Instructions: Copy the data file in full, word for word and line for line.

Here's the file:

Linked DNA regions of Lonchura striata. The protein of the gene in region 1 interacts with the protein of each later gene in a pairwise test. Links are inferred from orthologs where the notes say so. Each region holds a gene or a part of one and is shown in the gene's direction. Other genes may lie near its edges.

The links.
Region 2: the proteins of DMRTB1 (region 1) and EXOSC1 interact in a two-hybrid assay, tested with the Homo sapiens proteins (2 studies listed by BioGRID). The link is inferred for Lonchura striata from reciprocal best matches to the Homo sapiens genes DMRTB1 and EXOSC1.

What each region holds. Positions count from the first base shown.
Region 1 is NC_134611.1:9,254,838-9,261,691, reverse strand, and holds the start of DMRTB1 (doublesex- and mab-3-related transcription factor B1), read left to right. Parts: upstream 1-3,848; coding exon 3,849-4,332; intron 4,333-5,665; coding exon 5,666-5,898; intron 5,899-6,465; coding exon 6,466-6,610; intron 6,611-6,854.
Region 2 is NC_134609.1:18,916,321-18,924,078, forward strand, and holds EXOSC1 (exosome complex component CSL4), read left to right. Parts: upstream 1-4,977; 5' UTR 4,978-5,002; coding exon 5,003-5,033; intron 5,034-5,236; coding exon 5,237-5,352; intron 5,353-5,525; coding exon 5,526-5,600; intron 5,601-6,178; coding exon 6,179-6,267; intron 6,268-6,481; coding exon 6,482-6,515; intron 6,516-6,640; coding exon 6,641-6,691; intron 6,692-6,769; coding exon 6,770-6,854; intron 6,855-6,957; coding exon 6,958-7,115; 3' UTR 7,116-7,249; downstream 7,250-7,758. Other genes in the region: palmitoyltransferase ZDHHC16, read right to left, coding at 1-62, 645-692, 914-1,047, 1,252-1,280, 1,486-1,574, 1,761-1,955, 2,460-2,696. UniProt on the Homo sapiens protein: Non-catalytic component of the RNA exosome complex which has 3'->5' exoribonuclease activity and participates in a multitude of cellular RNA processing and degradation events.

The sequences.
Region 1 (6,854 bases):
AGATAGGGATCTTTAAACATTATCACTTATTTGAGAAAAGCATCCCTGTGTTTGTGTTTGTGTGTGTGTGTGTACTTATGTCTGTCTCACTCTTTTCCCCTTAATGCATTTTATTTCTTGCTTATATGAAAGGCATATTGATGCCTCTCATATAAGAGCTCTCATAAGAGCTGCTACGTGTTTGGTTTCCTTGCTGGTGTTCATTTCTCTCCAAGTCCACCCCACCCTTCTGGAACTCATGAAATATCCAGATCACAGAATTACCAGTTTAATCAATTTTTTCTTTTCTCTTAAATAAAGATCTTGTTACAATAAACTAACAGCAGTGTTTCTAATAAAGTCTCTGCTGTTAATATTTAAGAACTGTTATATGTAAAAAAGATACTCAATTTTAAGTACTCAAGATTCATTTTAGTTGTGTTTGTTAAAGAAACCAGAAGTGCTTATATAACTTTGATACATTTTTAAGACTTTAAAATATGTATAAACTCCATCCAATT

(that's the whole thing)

Linked DNA regions of Lonchura striata. The protein of the gene in region 1 interacts with the protein of each later gene in a pairwise test. Links are inferred from orthologs where the notes say so. Each region holds a gene or a part of one and is shown in the gene's direction. Other genes may lie near its edges.

The links.
Region 2: the proteins of DMRTB1 (region 1) and EXOSC1 interact in a two-hybrid assay, tested with the Homo sapiens proteins (2 studies listed by BioGRID). The link is inferred for Lonchura striata from reciprocal best matches to the Homo sapiens genes DMRTB1 and EXOSC1.

What each region holds. Positions count from the first base shown.
Region 1 is NC_134611.1:9,254,838-9,261,691, reverse strand, and holds the start of DMRTB1 (doublesex- and mab-3-related transcription factor B1), read left to right. Parts: upstream 1-3,848; coding exon 3,849-4,332; intron 4,333-5,665; coding exon 5,666-5,898; intron 5,899-6,465; coding exon 6,466-6,610; intron 6,611-6,854.
Region 2 is NC_134609.1:18,916,321-18,924,078, forward strand, and holds EXOSC1 (exosome complex component CSL4), read left to right. Parts: upstream 1-4,977; 5' UTR 4,978-5,002; coding exon 5,003-5,033; intron 5,034-5,236; coding exon 5,237-5,352; intron 5,353-5,525; coding exon 5,526-5,600; intron 5,601-6,178; coding exon 6,179-6,267; intron 6,268-6,481; coding exon 6,482-6,515; intron 6,516-6,640; coding exon 6,641-6,691; intron 6,692-6,769; coding exon 6,770-6,854; intron 6,855-6,957; coding exon 6,958-7,115; 3' UTR 7,116-7,249; downstream 7,250-7,758. Other genes in the region: palmitoyltransferase ZDHHC16, read right to left, coding at 1-62, 645-692, 914-1,047, 1,252-1,280, 1,486-1,574, 1,761-1,955, 2,460-2,696. UniProt on the Homo sapiens protein: Non-catalytic component of the RNA exosome complex which has 3'->5' exoribonuclease activity and participates in a multitude of cellular RNA processing and degradation events.

The sequences.
Region 1 (6,854 bases):
AGATAGGGATCTTTAAACATTATCACTTATTTGAGAAAAGCATCCCTGTGTTTGTGTTTGTGTGTGTGTGTGTACTTATGTCTGTCTCACTCTTTTCCCCTTAATGCATTTTATTTCTTGCTTATATGAAAGGCATATTGATGCCTCTCATATAAGAGCTCTCATAAGAGCTGCTACGTGTTTGGTTTCCTTGCTGGTGTTCATTTCTCTCCAAGTCCACCCCACCCTTCTGGAACTCATGAAATATCCAGATCACAGAATTACCAGTTTAATCAATTTTTTCTTTTCTCTTAAATAAAGATCTTGTTACAATAAACTAACAGCAGTGTTTCTAATAAAGTCTCTGCTGTTAATATTTAAGAACTGTTATATGTAAAAAAGATACTCAATTTTAAGTACTCAAGATTCATTTTAGTTGTGTTTGTTAAAGAAACCAGAAGTGCTTATATAACTTTGATACATTTTTAAGACTTTAAAATATGTATAAACTCCATCCAATT